2018-07-19 / Front Page

Charter changes address school related issues

By Abigail Worthing Staff Writer

SACO – A joint meeting between the city council and school board allowed for discussion over coming changes to the charter.

Following a tumultuous budget season, during which the school board requested and received a $2.2 million increase to the its budget, the two boards sat together at a long conference table to speak face to face about issues that pertain to both entities.

The Monday, July 16 meeting provided the two governing boards to discuss the most recent budget season, with each side offering opinions on how the process could have been improved. Ward 4 Councilor Lynn Copeland said she believes in the importance of smart spending between the school board and city.

“I understand that the interlocal agreement was too much, but have we thought about how to consolidate spending and purchasing between the school board and city?” Copeland asked.

The interlocal agreement that was proposed in spring would have allowed Saco to merge with other school districts, similar to a regional school unit, but was voted down by the school board. Superintendent Dominic DePatsy said the school board is working with city officials on purchasing, specifically a plan to merge the two printing plans into one as a cost saving strategy. In a packet memo from City Administrator Kevin Sutherland, while the proposed plan requires no additional capital, it moves the decision to change it up a year and needs to be discussed by the council. Director of Information Technology Ryan Pinheiro presented the new printing plan. The new plan for the city would reduce municipal printing costs from $51,165 to $35,361, while annual costs for the school department would reduce from $107,995 to a projected $73,274.

The two boards also discussed proposed changes to the charter that pertained to both governing bodies. One such proposed amendment mandated that the school board and city council hold joint meetings during the second weeks of both September and December of each year. After discussion, it was decided that the amendment would be redrafted to exclude the specific week, instead specifying only the months to prevent breaking charter in instances of inclement weather.

Another of these proposed changes to the charter is an amendment that would allow the mayor to preside over both the city council and school board. The proposal was met with discourse between both sides, with members of the school board speaking out against such an overlap. School board member Beth Johnston said she believes appointing the mayor as acting chairman would disrupt the flow of communication between the superintendent and the board, as the chairman usually helps facilitate discussion and the flow of information between the two.

The city of Biddeford’s mayor serves as chairman of its school board.

Current School Board Chairman Michael Ohayon said that he believes the amount of work required of the chairman cannot be so easily transferred to the mayor.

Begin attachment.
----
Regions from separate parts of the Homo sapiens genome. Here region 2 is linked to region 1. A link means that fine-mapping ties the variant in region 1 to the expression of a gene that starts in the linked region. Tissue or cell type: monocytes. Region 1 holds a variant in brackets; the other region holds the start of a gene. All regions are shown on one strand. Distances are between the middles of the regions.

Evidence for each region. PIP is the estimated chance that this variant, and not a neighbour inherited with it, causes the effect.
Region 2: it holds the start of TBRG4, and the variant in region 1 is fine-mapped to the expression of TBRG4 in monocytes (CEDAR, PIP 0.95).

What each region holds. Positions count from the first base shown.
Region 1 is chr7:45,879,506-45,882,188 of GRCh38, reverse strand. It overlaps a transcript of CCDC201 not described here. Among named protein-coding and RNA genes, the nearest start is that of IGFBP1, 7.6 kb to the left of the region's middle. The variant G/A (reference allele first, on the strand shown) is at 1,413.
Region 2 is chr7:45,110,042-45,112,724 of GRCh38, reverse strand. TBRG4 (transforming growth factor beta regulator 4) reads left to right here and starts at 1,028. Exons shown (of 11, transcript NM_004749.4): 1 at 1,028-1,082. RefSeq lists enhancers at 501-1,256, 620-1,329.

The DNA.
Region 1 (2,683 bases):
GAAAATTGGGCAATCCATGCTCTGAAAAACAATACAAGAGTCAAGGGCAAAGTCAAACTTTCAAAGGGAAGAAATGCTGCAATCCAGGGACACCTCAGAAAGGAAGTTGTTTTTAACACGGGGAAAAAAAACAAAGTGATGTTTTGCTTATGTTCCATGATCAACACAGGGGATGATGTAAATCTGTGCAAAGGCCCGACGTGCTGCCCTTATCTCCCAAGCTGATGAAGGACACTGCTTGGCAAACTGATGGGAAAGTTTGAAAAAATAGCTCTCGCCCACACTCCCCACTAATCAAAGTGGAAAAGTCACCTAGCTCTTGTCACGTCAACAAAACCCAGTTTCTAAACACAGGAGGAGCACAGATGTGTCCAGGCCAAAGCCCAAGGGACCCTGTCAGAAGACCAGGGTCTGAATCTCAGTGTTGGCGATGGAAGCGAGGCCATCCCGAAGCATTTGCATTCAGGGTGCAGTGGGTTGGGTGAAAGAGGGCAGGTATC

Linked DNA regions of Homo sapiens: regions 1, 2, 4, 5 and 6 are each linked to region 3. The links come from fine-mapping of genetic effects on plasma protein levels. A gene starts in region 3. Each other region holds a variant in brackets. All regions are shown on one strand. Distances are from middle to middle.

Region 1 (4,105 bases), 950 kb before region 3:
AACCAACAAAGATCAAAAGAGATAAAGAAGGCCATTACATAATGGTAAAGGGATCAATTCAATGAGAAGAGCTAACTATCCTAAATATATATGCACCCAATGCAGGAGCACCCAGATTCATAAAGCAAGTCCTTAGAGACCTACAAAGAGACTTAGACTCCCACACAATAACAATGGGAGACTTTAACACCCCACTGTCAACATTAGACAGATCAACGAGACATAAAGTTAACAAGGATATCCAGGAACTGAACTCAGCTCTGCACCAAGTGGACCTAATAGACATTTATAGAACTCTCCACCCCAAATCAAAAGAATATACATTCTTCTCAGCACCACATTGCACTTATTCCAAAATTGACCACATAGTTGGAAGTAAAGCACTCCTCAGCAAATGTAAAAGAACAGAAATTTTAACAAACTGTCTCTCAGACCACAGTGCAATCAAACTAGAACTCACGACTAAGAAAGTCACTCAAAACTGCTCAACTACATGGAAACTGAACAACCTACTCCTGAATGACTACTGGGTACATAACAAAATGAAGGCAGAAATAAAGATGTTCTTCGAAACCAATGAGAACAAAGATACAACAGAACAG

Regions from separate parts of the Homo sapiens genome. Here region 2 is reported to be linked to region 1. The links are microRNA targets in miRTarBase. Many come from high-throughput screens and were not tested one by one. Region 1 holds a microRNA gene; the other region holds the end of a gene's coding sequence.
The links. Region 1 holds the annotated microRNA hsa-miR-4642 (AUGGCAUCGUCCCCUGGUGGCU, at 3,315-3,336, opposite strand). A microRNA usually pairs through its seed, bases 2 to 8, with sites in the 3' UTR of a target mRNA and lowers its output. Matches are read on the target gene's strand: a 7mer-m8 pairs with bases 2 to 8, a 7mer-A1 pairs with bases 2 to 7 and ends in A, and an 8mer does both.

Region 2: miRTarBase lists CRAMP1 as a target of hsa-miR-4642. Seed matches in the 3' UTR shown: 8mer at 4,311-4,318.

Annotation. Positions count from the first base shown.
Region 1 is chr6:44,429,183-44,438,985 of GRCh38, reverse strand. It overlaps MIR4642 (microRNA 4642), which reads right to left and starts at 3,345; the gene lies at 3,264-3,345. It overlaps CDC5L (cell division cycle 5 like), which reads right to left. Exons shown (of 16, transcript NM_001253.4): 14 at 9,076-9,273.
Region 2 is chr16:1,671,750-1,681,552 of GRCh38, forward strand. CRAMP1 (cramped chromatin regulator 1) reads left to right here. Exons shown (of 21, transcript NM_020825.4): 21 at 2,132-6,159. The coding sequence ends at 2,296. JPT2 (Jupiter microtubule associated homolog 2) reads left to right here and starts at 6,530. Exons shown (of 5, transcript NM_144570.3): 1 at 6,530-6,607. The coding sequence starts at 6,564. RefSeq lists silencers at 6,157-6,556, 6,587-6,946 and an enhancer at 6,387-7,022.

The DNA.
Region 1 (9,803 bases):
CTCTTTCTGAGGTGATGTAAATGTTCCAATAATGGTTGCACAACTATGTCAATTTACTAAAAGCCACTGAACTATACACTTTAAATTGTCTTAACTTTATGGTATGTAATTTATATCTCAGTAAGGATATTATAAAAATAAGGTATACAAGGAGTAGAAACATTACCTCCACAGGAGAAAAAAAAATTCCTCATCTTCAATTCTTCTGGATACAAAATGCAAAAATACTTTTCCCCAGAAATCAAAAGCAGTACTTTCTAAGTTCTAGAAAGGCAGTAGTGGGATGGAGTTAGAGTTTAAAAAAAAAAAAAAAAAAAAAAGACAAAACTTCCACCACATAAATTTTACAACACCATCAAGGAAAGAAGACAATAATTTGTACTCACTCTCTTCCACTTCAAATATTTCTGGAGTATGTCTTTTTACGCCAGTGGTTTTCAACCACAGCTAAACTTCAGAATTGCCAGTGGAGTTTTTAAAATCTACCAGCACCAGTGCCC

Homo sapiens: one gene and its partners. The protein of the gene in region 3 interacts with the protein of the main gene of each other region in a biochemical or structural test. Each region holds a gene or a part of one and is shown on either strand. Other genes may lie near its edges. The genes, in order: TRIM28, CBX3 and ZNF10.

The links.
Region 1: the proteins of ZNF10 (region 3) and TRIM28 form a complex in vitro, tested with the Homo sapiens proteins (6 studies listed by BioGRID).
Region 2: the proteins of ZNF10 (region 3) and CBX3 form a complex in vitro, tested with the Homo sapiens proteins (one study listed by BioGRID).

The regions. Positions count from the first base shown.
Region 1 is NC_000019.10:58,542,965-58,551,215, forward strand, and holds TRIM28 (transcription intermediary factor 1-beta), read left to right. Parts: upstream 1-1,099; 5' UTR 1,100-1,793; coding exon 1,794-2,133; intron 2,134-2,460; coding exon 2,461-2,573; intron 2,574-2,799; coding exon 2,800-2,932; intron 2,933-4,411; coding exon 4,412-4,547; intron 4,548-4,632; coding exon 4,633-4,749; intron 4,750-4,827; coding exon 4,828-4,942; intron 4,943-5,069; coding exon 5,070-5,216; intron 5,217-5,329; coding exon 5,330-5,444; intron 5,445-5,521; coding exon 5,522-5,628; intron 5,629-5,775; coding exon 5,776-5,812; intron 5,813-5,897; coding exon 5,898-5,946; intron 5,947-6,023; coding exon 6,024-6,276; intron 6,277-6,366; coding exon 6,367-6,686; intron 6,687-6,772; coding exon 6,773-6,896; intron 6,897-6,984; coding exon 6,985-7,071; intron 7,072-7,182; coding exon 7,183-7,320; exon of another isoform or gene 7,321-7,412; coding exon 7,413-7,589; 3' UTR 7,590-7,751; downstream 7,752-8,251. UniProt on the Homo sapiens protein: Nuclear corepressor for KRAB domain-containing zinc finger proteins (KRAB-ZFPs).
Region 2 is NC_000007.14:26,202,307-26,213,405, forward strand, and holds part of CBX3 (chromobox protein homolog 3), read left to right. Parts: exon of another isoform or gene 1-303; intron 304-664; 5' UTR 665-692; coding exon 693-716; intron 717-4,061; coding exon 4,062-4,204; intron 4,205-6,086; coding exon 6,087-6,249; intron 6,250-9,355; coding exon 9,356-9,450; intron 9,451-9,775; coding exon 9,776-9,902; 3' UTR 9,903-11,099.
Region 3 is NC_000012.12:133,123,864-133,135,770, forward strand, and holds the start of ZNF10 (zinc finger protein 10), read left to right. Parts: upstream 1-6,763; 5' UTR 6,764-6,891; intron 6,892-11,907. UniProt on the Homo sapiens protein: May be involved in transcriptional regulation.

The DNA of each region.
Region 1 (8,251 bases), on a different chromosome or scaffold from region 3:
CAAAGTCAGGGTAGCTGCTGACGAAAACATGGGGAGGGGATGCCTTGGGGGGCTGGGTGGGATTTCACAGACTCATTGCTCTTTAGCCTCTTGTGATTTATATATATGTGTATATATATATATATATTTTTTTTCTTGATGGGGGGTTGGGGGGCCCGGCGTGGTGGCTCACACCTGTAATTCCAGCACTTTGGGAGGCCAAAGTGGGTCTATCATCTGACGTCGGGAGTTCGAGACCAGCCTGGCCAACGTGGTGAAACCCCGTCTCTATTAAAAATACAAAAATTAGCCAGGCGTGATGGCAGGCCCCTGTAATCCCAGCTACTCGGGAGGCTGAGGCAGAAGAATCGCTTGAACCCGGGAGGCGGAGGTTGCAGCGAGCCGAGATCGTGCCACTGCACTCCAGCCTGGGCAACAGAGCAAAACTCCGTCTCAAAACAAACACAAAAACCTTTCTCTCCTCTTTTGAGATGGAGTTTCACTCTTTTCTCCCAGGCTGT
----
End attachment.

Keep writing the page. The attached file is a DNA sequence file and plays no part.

“It feels like a power grab at this point,” Ohayon said. “There has to be a separation.”

Officials discussed the language of the amendment, which states that the mayor would “preside over” the meeting and only cast a vote in the event of a tie. The question of language comes in the interpretation of “preside over” and whether that means acting as chairman or only a facilitator over the meeting, similar to the mayor’s current role within the city council. A suggestion was also made that the city elect a council chairman the same way it elects a mayor to provide a further level of neutrality within the board.

For Biddeford Mayor Alan Casavant, presiding over both bodies provides an important bridge between school committee and municipal government, especially during budget season.

“We have a lot of communication between the superintendent and the council, but I understand that that is unique from most municipalities. If there isn’t a bridge, you’re left effectively with two silos without communicating with the other. Big picture, the budgets need to come together,” Casavant said in a separate interview.

Ward 3 Councilor William Doyle said he believed the two groups were making “too much noise” about the matter.

“We’re reading too much into it. We don’t need to have another elected position,” Doyle said. “We can’t say that just because this has been tried and failed before that we shouldn’t try it again.”

While neighboring municipality Biddeford has an elected charter commission to execute changes, Saco uses its council to propose and amend the charter. According to Saco Mayor Marston Lovell, Saco has not had a formal elected charter commission since 1978. Residents, however, just like in Biddeford, will have an opportunity to vote on charter changes.

“All changes will be broadcast to the public so that everyone is aware,” Lovell said. “This will be a big year for general elections, so we should have a good turn out for a vote on these (amendments).”

Sutherland, also in a seperate interview, said not electing a charter commission is within the city’s purview as the proposed changes aren’t overhauling the existing charter.

The amendments will be presented for a first reading, public hearing and second reading during future council meetings prior to approval. Charter amendments must be approved by September to be included as referendum questions during the general election in November.

Contact Staff Writer Abigail Worthing at news@inthecourier.com.

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